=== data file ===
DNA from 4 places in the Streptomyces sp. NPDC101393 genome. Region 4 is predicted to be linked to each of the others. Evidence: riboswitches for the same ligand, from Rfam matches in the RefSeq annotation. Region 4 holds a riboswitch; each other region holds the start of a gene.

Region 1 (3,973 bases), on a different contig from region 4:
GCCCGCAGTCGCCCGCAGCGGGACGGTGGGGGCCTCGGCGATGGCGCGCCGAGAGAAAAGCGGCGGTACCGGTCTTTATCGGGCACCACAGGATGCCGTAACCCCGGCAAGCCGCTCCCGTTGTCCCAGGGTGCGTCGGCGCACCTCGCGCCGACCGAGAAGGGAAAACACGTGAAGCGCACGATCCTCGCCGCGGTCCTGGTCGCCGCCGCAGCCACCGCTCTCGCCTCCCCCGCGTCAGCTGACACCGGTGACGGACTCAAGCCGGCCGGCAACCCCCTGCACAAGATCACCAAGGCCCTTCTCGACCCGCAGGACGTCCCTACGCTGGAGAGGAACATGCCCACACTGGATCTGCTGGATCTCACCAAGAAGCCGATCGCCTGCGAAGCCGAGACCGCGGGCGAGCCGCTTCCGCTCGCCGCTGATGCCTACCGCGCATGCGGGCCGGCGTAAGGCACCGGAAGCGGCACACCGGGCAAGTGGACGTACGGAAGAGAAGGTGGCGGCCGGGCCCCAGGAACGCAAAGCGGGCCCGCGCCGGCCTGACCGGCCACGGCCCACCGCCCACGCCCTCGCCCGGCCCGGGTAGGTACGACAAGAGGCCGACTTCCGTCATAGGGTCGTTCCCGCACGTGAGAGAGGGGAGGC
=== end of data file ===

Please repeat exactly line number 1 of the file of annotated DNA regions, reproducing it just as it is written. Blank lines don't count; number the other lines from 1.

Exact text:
DNA from 4 places in the Streptomyces sp. NPDC101393 genome. Region 4 is predicted to be linked to each of the others. Evidence: riboswitches for the same ligand, from Rfam matches in the RefSeq annotation. Region 4 holds a riboswitch; each other region holds the start of a gene.